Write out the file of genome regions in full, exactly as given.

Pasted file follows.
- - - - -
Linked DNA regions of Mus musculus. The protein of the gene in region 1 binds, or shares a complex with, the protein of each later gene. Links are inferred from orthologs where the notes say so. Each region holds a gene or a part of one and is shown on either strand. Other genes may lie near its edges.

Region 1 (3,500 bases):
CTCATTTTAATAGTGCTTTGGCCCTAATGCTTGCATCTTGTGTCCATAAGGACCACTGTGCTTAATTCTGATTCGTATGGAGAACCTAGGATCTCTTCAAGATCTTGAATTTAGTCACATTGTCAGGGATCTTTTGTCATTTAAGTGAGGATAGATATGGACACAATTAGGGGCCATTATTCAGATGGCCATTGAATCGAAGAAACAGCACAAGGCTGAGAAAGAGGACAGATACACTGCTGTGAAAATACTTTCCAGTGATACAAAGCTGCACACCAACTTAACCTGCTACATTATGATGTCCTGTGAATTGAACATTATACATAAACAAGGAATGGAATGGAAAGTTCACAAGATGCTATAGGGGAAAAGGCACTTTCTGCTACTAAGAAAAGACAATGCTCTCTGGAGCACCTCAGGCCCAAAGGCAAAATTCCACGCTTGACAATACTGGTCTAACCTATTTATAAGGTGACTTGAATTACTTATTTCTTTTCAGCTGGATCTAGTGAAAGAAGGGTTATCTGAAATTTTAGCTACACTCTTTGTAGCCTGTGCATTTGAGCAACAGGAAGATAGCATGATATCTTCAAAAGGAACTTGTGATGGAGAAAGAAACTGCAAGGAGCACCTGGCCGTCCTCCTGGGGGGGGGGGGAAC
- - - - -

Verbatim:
Linked DNA regions of Mus musculus. The protein of the gene in region 1 binds, or shares a complex with, the protein of each later gene. Links are inferred from orthologs where the notes say so. Each region holds a gene or a part of one and is shown on either strand. Other genes may lie near its edges.

Region 1 (3,500 bases):
CTCATTTTAATAGTGCTTTGGCCCTAATGCTTGCATCTTGTGTCCATAAGGACCACTGTGCTTAATTCTGATTCGTATGGAGAACCTAGGATCTCTTCAAGATCTTGAATTTAGTCACATTGTCAGGGATCTTTTGTCATTTAAGTGAGGATAGATATGGACACAATTAGGGGCCATTATTCAGATGGCCATTGAATCGAAGAAACAGCACAAGGCTGAGAAAGAGGACAGATACACTGCTGTGAAAATACTTTCCAGTGATACAAAGCTGCACACCAACTTAACCTGCTACATTATGATGTCCTGTGAATTGAACATTATACATAAACAAGGAATGGAATGGAAAGTTCACAAGATGCTATAGGGGAAAAGGCACTTTCTGCTACTAAGAAAAGACAATGCTCTCTGGAGCACCTCAGGCCCAAAGGCAAAATTCCACGCTTGACAATACTGGTCTAACCTATTTATAAGGTGACTTGAATTACTTATTTCTTTTCAGCTGGATCTAGTGAAAGAAGGGTTATCTGAAATTTTAGCTACACTCTTTGTAGCCTGTGCATTTGAGCAACAGGAAGATAGCATGATATCTTCAAAAGGAACTTGTGATGGAGAAAGAAACTGCAAGGAGCACCTGGCCGTCCTCCTGGGGGGGGGGGGAAC